There are two types of sufficiency reviews – “legal” and “factual” – and the distinction between them concerns the extent to which disputed evidence contrary to a finding may be considered. In re A.C. In the context of the C&C Standard, a legal-sufficiency review requires the court to: (1) review the evidence in the light most favorable to the finding, (2) assume that the factfinder resolved disputed facts in favor of the finding where possible, and (3) disregard all disputed evidence that doesn’t support the finding if the factfinder could have disbelieved that evidence. In re J.F.C., 96 S.W.3d 256 (Tex. 2002). But a factual-sufficiency review differs in that the court must consider the entire record and instead of disregarding disputed evidence that doesn’t support the finding, the court must determine whether that evidence is so significant that a factfinder could not reasonably have formed a belief or conviction the finding was true. Id. Neither standard permits undisputed facts be disregarded. Id.

The State argued that the Court should abandon factual-sufficiency reviews in SVP cases and instead adopt a single legal-sufficiency standard. The Court rejected the State’s position and announced the following governing standard:

“The appellate standard governing a factual-sufficiency review of a finding that a person is a sexually violent predator is whether, in light of the entire record, the disputed evidence a reasonable factfinder could not have credited in favor of the verdict, along with undisputed facts contrary to the verdict, is so significant that the factfinder could not have found beyond a reasonable doubt that the statutory elements were met. Further, in reversing for factual insufficiency, the appellate court must detail why it has concluded that a reasonable factfinder could not have credited disputed evidence in favor of the finding.”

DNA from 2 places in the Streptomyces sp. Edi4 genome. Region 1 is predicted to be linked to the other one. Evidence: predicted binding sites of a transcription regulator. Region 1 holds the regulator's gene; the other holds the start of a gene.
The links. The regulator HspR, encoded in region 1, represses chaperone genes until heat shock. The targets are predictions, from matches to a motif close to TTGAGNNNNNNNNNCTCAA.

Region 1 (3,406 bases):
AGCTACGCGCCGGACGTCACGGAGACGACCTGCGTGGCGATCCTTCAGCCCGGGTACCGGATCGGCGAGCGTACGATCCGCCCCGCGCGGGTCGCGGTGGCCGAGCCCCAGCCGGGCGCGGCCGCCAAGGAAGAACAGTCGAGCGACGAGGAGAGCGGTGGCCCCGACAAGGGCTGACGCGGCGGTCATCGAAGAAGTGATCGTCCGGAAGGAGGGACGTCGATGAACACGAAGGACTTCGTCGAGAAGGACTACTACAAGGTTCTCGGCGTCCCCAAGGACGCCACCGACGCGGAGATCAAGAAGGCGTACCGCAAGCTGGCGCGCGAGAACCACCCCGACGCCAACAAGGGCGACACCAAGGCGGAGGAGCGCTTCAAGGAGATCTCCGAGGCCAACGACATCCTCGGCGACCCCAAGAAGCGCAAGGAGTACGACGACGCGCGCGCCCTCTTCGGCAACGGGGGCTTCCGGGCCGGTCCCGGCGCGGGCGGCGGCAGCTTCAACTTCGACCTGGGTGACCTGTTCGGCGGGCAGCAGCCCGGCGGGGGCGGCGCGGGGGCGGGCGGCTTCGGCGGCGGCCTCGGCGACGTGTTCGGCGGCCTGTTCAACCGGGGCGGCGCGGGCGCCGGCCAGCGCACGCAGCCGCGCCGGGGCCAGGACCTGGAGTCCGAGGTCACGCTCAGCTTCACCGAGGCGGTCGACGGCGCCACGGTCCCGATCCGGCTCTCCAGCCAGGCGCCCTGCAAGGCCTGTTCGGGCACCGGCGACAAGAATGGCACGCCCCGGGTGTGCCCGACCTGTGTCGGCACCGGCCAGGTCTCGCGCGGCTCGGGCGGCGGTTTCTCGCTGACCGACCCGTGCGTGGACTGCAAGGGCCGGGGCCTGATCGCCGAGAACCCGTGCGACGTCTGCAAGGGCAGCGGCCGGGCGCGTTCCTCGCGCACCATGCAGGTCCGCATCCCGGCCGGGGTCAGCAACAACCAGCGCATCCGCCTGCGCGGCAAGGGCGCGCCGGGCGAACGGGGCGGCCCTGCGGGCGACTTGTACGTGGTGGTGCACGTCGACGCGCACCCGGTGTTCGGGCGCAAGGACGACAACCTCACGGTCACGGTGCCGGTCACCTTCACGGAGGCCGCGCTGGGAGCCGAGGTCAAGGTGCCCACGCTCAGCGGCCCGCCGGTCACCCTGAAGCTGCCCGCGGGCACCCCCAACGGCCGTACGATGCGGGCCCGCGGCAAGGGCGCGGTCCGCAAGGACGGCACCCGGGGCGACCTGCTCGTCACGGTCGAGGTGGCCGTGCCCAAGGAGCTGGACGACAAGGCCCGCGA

Having announced the standard, the Court determined that the COA erred because that court reversed based upon a determination that the State’s expert evidence was not persuasive. That is, the COA failed to give deference to the factfinder’s right to determine the weight to be given to the witness’ testimony. Also, the COA failed to make any determination that the evidence not supporting the finding was so significant that the jury could not have found beyond a reasonable doubt that Stoddard was an SVP. The COA also went outside the record when it compared the evidence in Stoddard’s case with other SVP determinations. Finally, the COA erred when it determined that the State failed to show Stoddard was one of a small but extremely dangerous group of SVPs likely to engage in repeated acts of sexual violence.

While the legislature stated within the SVP Act that it had found such a small group of dangerous SVPs existed, the SVP Act didn’t include that finding in the elements that the State must prove. An SVP finding requires only that the State prove (1) Stoddard was a repeat sexually violent offender and (2) he suffered from a behavioral abnormality that made him likely to engage in an act of sexual violence.

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Related legal case

In re Stoddard